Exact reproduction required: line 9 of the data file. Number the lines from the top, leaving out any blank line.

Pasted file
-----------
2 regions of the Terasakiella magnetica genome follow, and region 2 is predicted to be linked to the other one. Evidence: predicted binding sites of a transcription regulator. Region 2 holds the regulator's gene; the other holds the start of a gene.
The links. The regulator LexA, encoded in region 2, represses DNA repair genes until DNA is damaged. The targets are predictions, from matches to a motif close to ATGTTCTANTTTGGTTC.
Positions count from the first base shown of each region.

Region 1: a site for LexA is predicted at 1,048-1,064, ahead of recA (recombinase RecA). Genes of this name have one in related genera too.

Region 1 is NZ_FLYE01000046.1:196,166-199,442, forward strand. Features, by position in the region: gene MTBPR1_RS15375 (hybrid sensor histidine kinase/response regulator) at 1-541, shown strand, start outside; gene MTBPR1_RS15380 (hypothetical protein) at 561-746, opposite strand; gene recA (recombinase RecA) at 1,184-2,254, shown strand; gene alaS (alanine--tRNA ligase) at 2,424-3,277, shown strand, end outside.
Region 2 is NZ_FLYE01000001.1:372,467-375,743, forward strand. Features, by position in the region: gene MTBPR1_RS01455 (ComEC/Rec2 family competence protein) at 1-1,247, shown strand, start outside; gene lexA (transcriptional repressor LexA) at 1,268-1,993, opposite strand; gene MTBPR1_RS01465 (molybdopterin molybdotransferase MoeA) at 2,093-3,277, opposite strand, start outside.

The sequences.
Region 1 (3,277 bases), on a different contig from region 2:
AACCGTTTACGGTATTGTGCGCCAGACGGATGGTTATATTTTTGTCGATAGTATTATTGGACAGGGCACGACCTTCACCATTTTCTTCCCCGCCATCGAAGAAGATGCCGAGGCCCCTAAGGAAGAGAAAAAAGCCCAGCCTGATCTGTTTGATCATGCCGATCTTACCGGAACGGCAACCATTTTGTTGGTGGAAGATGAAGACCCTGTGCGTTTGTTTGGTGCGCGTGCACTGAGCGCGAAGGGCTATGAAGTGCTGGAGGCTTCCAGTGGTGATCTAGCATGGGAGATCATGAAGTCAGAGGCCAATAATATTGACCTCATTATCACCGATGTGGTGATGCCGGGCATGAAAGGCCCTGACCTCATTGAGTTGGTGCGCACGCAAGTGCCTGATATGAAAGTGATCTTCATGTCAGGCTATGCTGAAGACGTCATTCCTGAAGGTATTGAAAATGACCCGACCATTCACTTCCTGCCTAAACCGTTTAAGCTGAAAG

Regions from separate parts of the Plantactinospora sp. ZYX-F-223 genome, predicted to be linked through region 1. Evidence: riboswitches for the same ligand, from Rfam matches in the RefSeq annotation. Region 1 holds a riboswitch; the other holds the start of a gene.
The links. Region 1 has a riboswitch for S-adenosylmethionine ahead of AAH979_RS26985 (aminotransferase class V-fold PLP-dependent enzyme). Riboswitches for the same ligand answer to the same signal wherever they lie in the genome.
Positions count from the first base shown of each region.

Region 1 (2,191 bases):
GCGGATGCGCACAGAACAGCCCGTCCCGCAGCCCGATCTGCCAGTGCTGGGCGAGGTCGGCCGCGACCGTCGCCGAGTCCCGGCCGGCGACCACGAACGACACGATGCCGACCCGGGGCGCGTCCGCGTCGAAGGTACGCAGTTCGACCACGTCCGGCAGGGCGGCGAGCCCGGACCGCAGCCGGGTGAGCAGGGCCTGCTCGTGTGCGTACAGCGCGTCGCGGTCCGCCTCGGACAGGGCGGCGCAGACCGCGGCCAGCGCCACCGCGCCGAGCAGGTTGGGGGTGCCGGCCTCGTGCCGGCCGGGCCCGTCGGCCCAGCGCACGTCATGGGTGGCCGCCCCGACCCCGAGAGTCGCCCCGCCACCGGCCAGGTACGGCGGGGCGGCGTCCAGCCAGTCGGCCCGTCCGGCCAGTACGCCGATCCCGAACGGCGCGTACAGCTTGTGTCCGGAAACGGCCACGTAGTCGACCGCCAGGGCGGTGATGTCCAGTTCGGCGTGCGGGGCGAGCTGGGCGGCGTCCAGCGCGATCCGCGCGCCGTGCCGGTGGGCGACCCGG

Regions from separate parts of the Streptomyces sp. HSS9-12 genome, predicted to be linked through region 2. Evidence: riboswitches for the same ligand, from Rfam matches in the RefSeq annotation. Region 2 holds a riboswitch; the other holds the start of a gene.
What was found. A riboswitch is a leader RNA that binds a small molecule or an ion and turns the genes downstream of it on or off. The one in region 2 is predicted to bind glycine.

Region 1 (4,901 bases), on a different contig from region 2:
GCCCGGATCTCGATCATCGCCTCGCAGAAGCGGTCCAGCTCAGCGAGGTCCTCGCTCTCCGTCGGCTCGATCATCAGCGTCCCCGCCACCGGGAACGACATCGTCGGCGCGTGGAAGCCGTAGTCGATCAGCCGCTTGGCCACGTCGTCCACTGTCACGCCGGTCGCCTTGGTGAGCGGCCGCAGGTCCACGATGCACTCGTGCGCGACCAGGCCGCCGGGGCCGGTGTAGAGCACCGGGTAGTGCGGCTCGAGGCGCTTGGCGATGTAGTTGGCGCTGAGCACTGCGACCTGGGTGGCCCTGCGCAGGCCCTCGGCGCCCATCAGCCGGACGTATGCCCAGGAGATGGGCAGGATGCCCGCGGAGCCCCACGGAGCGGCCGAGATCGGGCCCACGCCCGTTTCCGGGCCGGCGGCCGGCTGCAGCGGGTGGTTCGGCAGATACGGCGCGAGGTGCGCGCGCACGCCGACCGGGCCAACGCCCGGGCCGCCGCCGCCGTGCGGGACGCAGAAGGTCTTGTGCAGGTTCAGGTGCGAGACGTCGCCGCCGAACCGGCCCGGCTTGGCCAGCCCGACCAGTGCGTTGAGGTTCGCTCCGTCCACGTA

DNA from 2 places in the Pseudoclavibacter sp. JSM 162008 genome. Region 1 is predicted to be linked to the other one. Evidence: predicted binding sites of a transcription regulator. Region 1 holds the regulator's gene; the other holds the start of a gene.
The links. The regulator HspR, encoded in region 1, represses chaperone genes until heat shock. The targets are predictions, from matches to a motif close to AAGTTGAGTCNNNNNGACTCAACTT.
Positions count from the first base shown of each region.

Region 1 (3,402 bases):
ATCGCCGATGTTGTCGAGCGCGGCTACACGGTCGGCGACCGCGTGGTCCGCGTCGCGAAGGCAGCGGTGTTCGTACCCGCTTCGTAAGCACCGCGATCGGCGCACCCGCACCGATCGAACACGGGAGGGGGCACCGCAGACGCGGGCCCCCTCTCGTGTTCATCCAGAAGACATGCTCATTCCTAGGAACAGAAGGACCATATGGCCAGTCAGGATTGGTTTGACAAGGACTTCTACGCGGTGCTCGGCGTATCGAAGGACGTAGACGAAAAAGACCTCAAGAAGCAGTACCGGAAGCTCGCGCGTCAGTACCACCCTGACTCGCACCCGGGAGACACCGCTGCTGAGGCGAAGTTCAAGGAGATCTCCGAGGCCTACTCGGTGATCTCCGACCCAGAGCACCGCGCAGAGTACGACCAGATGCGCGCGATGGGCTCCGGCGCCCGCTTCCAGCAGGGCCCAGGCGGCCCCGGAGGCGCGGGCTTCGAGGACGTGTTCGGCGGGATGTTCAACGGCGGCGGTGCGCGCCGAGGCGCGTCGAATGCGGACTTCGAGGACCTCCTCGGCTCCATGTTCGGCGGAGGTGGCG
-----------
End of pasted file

AACCGTTTACGGTATTGTGCGCCAGACGGATGGTTATATTTTTGTCGATAGTATTATTGGACAGGGCACGACCTTCACCATTTTCTTCCCCGCCATCGAAGAAGATGCCGAGGCCCCTAAGGAAGAGAAAAAAGCCCAGCCTGATCTGTTTGATCATGCCGATCTTACCGGAACGGCAACCATTTTGTTGGTGGAAGATGAAGACCCTGTGCGTTTGTTTGGTGCGCGTGCACTGAGCGCGAAGGGCTATGAAGTGCTGGAGGCTTCCAGTGGTGATCTAGCATGGGAGATCATGAAGTCAGAGGCCAATAATATTGACCTCATTATCACCGATGTGGTGATGCCGGGCATGAAAGGCCCTGACCTCATTGAGTTGGTGCGCACGCAAGTGCCTGATATGAAAGTGATCTTCATGTCAGGCTATGCTGAAGACGTCATTCCTGAAGGTATTGAAAATGACCCGACCATTCACTTCCTGCCTAAACCGTTTAAGCTGAAAG